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I am using the Scrolling Parallax jQuery plugin to scroll the "background" image (not actually a css background-image) on this site.

Is it possible to maintain the image aspect ratio, i.e. not squash the images, and still have it work in all modern browsers?

I tried setting bgHeight : 'auto' which sets the image css to height:auto, but this stops the scrolling effect working in Chrome and Safari.

I also tried setting bgWidth : 'auto' but then the image is narrower than the browser window.

Also open to other plugins or ways to implement this effect, i.e. having the background image scroll at a different rate to the page content, and also to show the entire image, but not scroll past it...

Thanks in advance for any help!

share|improve this question
What if you put the image in body background & use background-size:cover; – SVS Jun 21 '12 at 19:08
can you set % for width or height? – Huangism Jun 21 '12 at 20:33
+1 for well written Question. – arttronics Jun 21 '12 at 22:41

2 Answers 2

up vote 1 down vote accepted

Because the width is automatically set to be 100% of the viewport, stretching will occur unless you change that.

Use this:

$.scrollingParallax('img/clouds.png', {
    bgHeight : '250%',
    staticSpeed : .25,
    staticScrollLimit : false,
    bgWidth: 'auto'

The above can be seen in action here: jsFiddle

Since a non-stretched background image is always floating left, I whipped up some jQuery goodness so the image is centered in the viewport at all times, even during Window Resize Event. That said, the image will now scale up to the maximum image size or shrink while preserving Aspect Ratio in all browsers.

$(function() {

    // Specify your background image here.
    var bgMain = '';

    $.scrollingParallax(bgMain, {
        bgHeight : '200%',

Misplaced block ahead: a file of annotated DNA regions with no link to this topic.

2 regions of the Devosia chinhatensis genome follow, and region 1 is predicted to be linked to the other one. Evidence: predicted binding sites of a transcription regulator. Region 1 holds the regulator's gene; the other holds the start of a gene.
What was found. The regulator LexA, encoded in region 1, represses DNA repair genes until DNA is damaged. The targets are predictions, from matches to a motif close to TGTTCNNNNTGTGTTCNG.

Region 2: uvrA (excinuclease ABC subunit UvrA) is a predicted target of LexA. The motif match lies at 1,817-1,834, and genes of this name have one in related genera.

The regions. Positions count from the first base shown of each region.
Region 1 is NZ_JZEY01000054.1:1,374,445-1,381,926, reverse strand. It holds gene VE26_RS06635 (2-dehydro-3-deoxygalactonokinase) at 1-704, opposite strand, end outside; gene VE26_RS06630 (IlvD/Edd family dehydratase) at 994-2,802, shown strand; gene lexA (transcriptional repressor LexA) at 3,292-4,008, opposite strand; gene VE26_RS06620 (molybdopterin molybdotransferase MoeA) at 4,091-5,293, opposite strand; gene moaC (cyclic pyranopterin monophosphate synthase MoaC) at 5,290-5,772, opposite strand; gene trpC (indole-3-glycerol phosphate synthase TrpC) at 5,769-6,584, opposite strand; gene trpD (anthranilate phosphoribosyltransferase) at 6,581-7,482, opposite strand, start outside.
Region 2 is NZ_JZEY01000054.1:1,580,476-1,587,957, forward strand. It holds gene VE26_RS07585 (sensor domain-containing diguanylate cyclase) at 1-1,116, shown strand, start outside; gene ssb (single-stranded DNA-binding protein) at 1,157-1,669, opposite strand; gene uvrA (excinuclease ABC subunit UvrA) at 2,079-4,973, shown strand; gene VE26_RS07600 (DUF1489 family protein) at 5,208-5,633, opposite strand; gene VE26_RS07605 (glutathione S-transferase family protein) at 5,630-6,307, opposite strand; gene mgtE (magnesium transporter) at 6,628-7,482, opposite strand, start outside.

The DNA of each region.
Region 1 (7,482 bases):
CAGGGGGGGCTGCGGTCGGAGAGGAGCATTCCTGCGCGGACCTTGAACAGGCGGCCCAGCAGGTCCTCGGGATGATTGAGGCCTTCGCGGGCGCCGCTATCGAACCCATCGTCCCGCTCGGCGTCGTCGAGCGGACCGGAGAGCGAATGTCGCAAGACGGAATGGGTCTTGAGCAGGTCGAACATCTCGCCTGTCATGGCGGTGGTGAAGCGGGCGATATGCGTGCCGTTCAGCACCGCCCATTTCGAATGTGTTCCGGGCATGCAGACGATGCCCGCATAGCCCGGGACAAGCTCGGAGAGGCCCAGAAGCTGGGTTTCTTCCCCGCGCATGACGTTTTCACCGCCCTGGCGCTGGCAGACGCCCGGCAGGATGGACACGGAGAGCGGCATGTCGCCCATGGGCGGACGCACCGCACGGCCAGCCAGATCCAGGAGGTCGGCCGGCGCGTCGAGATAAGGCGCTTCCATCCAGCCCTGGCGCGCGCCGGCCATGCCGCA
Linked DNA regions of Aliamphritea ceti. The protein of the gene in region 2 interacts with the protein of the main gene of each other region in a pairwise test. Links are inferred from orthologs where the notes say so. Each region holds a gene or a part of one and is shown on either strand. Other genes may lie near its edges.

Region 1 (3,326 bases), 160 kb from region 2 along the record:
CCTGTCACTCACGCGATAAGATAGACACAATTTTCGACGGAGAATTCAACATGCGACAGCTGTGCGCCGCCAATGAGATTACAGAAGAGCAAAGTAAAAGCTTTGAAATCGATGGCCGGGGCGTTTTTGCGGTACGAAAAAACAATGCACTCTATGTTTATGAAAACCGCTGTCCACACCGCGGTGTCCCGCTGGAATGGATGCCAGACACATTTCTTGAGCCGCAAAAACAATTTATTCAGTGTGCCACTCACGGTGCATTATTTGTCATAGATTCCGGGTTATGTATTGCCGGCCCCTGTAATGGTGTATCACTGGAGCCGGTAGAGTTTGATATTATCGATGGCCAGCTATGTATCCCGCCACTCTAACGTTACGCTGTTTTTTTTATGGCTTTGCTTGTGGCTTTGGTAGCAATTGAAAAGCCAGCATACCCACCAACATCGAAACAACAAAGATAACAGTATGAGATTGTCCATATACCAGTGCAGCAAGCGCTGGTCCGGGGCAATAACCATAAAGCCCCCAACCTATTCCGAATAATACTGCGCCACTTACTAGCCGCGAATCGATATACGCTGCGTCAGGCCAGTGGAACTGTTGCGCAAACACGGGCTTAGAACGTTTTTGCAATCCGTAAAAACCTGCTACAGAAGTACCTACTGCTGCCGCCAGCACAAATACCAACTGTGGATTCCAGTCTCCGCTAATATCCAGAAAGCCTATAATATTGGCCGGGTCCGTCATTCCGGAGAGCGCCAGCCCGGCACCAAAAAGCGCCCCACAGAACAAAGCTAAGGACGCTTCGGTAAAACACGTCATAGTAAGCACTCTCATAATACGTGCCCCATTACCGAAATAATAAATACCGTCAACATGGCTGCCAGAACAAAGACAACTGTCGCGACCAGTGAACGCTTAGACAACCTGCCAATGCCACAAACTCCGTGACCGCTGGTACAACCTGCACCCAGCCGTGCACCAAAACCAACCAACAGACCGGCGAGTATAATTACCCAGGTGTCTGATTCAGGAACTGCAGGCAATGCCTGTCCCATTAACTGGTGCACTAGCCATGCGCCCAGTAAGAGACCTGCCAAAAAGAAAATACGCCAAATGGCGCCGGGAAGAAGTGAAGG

staticSpeed : 0.25,
        staticScrollLimit : false,
        // Important to set to 'auto' so Aspect Ratio for width is preserved because height defined above is fixed.
        bgWidth: 'auto'

    // These two lines is for page load.
    // The variable will calculate CSS 'left' for the background image to center it in the viewport.
    // First, horizontal viewport size is checked via $(window).width()
    // Then, image width is determined by searching for image's unique filepath/filename.
    // Once the different is known, this value is then divided by 2 so that equal space is seen on left and right side of image which becomes the variable value.
    var bgMainHcenter = ( $(window).width() - $('body img[src="' + bgMain + '"]').width() ) /2 ;
    $('body img[src="' + bgMain + '"]').css('left', bgMainHcenter + 'px');

    // Just like above, it's repeated during Window Resize Event.
    $(window).resize(function() {
        bgMainHcenter = ( $(window).width() - $('body img[src="' + bgMain + '"]').width() ) /2 ;
        $('body img[src="' + bgMain + '"]').css('left', bgMainHcenter + 'px');


See it in action here: jsFiddle

share|improve this answer
Thanks arttronics, but as I mentioned in my question when I set the bgWidth to auto the image displays narrower than the browser window (even with bgHeight set to 200%) – Caroline Elisa Jun 21 '12 at 21:49
Opps... I rushed to provide just a snippet answer without reading your full question which warranted a full answer. That said, I now provide complete example markup and jsFiddle that is cross-browser friendly. If you still have issue on your website, include bgWidth as shown above and I will look to see what's the matter. – arttronics Jun 21 '12 at 22:40
Reminder: Always press the Run Button in jsFiddle after the page loads to insure the code is launched correctly. Thanks. – arttronics Jun 22 '12 at 1:19
Awesome artronics! I just wrapped the first image centering function in $(window).load(function(){ to get it to work on my site - is this the best practice? – Caroline Elisa Jun 22 '12 at 13:10
If the image would not load otherwise then the method you choose is sound and is equivalent to non-jQuery window.onload=function(){};. That said, try using window.onload method instead to see if images load faster? Two side tips. 1) 300% zoom makes image blurry and very little of original image is shown: Consider less percent and have unique background-color for when bars are exposed on the sides. 2) Click jsLint to see that many semicolons are missing in your markup. – arttronics Jun 22 '12 at 20:22

ok so according to their homepage you can set % for width and height so I would try that first and see how it goes.

share|improve this answer
Thanks Haungism. I tried % first, but then that loses the image aspect ratio when the browser window is resized. – Caroline Elisa Jun 21 '12 at 20:53

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